Technology Episode 2. Mars, the first approaches

Episode 2. Mars, the first approaches




The delta of an ancient river can be seen in this undated photo of Jezero crater, captured by ESA’s Mars Express probe. (ESA / DLR / FU-BERLIN)

“It started when I was little, when my mom took me to Starry Night and we looked for Mars in the sky. It has become a passion, an obsession that has followed me, and I hope it will continue. ” Baptiste Chide, doctor in planetology, author of a thesis on Martian acoustics, worked on the Perseverance rover.

He has a built-in microphone, hoping to record the sound of Mars from its surface for the first time, and knows the history of the Martian missions by heart. “You have to fail to understand how things work, there have been a lot of failures in the exploration of Mars. Of roughly 50 missions, half were successful. It is these successes that have enabled our present knowledge of Mars. ”

In partnership with the Space City.

From the 1960s and the first Martian missions, different powers entered into competition. And this race is won by the Americans first, with Mariner 4 flying over Mars and taking photos of the surface of Mars. A desert surface, with craters. A few years later, Mariner 9 will be the first probe to orbit the Red Planet. It is thanks to her that we discover the geological richness of Mars, and in particular the traces left by water …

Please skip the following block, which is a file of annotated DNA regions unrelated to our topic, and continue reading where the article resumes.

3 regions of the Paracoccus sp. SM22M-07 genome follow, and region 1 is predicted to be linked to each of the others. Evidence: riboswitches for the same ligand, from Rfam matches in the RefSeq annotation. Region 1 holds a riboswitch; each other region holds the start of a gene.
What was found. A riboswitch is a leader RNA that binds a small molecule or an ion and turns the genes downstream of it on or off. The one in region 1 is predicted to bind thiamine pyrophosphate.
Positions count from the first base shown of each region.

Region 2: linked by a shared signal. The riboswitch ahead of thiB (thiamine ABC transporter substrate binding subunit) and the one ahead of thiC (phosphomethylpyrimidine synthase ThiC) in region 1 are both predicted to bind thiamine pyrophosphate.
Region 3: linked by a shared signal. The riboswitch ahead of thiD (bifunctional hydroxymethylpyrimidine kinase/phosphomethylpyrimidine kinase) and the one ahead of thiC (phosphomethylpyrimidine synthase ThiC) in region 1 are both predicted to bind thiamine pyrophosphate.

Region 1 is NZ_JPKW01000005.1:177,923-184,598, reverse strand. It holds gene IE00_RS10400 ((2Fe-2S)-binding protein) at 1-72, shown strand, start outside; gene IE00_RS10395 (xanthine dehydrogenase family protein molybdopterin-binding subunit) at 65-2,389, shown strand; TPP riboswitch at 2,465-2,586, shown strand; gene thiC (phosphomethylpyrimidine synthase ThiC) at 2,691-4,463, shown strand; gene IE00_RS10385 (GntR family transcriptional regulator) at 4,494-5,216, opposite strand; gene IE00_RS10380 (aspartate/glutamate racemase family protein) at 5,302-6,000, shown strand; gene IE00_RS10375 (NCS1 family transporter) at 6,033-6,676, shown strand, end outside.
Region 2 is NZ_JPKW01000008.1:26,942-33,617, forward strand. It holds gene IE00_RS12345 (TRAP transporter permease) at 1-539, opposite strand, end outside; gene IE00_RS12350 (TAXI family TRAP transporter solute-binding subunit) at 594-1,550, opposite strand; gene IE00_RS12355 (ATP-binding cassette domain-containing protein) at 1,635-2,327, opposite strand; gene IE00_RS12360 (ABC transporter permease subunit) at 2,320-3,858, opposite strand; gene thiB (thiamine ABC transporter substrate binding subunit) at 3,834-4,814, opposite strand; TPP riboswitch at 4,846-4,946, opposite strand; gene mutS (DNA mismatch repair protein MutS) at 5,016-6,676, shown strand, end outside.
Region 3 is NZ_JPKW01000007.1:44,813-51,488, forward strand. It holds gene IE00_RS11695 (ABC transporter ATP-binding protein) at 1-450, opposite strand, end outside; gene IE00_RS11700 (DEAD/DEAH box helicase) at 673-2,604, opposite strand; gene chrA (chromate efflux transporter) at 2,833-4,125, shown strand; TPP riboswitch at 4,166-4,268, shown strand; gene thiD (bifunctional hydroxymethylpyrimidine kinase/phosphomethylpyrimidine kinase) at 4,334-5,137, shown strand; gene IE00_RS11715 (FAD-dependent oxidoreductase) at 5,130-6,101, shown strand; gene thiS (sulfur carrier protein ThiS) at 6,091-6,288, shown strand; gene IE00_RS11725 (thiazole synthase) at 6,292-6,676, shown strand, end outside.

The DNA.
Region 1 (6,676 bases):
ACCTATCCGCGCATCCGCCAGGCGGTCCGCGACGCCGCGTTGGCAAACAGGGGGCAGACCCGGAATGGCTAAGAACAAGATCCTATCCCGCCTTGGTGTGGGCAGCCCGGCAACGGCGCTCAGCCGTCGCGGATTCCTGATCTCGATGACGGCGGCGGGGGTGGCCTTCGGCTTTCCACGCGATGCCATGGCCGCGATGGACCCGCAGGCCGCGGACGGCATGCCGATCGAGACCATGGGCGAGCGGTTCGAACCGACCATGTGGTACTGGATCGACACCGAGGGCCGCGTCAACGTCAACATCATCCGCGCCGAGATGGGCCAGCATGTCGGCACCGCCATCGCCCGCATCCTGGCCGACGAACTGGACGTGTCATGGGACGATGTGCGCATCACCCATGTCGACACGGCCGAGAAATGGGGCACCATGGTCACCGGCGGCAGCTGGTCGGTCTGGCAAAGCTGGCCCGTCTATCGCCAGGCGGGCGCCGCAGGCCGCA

With Olivier Emond, head of the science, health and environment department at franceinfo, this 7-part podcast takes you on a journey to a planet that has always fascinated people. They often projected their dreams there, their worries also at certain times. Go aboard the missions which, for the last fifty years, have scrutinized, analyzed from afar and very closely this star. Embark on board the very last machines ready to cross its soil. And imagine our trip there. Humanity is ready to set foot on Mars during this century. For this sound journey, a few teammates, engineers, planetologist, astrophysicists, journalist … and a firing point: the Cité de l’Espace in Toulouse. Ready for take off?

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